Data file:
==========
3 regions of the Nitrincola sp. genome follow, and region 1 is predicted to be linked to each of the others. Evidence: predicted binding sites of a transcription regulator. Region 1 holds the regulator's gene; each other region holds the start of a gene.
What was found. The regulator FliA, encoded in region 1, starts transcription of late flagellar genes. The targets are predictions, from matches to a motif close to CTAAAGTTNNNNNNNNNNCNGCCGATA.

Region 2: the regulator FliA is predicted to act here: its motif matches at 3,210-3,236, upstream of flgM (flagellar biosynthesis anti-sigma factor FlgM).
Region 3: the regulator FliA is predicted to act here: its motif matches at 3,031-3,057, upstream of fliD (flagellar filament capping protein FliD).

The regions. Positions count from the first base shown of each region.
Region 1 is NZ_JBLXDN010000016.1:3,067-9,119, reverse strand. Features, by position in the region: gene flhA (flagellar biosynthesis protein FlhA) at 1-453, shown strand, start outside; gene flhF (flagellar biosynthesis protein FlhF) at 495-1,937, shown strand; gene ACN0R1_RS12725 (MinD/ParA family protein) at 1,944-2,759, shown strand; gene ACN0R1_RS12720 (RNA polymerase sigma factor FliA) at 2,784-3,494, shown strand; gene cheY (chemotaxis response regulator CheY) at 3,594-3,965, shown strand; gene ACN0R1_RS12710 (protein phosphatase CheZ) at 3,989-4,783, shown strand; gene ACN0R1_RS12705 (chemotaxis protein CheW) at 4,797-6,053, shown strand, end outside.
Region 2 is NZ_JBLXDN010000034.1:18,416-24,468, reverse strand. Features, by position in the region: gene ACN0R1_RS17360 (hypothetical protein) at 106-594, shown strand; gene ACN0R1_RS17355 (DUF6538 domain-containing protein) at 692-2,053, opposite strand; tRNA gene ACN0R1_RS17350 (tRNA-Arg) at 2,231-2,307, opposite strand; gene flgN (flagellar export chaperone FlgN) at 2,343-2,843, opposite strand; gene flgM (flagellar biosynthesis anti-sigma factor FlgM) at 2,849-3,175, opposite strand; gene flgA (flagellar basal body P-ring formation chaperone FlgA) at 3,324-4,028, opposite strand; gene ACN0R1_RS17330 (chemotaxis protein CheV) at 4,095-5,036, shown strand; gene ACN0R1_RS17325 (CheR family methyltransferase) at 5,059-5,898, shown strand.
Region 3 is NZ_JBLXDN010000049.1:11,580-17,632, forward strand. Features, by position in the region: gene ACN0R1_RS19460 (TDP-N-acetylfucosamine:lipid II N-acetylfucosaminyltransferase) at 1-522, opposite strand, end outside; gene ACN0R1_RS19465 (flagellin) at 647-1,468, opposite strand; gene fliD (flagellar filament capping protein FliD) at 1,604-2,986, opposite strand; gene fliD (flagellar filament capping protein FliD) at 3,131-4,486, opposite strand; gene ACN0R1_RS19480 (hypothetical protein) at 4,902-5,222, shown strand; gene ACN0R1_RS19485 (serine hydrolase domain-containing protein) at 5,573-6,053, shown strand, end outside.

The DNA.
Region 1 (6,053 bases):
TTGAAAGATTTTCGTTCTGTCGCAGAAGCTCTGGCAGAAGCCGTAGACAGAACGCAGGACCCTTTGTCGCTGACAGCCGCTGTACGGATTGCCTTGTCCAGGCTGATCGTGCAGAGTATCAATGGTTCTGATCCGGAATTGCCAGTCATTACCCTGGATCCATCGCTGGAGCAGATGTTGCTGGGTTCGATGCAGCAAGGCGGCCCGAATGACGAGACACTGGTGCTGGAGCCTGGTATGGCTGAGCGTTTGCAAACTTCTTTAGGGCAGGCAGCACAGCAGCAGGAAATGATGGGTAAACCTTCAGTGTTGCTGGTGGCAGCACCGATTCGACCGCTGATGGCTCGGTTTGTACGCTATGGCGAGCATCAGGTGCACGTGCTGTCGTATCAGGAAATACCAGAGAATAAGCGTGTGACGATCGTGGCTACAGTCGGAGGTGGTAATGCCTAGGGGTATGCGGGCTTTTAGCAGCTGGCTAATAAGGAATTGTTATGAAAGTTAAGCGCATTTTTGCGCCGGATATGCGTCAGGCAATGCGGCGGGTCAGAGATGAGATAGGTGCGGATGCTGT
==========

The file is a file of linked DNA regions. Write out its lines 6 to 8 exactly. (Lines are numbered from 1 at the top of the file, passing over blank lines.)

Region 1 is NZ_JBLXDN010000016.1:3,067-9,119, reverse strand. Features, by position in the region: gene flhA (flagellar biosynthesis protein FlhA) at 1-453, shown strand, start outside; gene flhF (flagellar biosynthesis protein FlhF) at 495-1,937, shown strand; gene ACN0R1_RS12725 (MinD/ParA family protein) at 1,944-2,759, shown strand; gene ACN0R1_RS12720 (RNA polymerase sigma factor FliA) at 2,784-3,494, shown strand; gene cheY (chemotaxis response regulator CheY) at 3,594-3,965, shown strand; gene ACN0R1_RS12710 (protein phosphatase CheZ) at 3,989-4,783, shown strand; gene ACN0R1_RS12705 (chemotaxis protein CheW) at 4,797-6,053, shown strand, end outside.
Region 2 is NZ_JBLXDN010000034.1:18,416-24,468, reverse strand. Features, by position in the region: gene ACN0R1_RS17360 (hypothetical protein) at 106-594, shown strand; gene ACN0R1_RS17355 (DUF6538 domain-containing protein) at 692-2,053, opposite strand; tRNA gene ACN0R1_RS17350 (tRNA-Arg) at 2,231-2,307, opposite strand; gene flgN (flagellar export chaperone FlgN) at 2,343-2,843, opposite strand; gene flgM (flagellar biosynthesis anti-sigma factor FlgM) at 2,849-3,175, opposite strand; gene flgA (flagellar basal body P-ring formation chaperone FlgA) at 3,324-4,028, opposite strand; gene ACN0R1_RS17330 (chemotaxis protein CheV) at 4,095-5,036, shown strand; gene ACN0R1_RS17325 (CheR family methyltransferase) at 5,059-5,898, shown strand.
Region 3 is NZ_JBLXDN010000049.1:11,580-17,632, forward strand. Features, by position in the region: gene ACN0R1_RS19460 (TDP-N-acetylfucosamine:lipid II N-acetylfucosaminyltransferase) at 1-522, opposite strand, end outside; gene ACN0R1_RS19465 (flagellin) at 647-1,468, opposite strand; gene fliD (flagellar filament capping protein FliD) at 1,604-2,986, opposite strand; gene fliD (flagellar filament capping protein FliD) at 3,131-4,486, opposite strand; gene ACN0R1_RS19480 (hypothetical protein) at 4,902-5,222, shown strand; gene ACN0R1_RS19485 (serine hydrolase domain-containing protein) at 5,573-6,053, shown strand, end outside.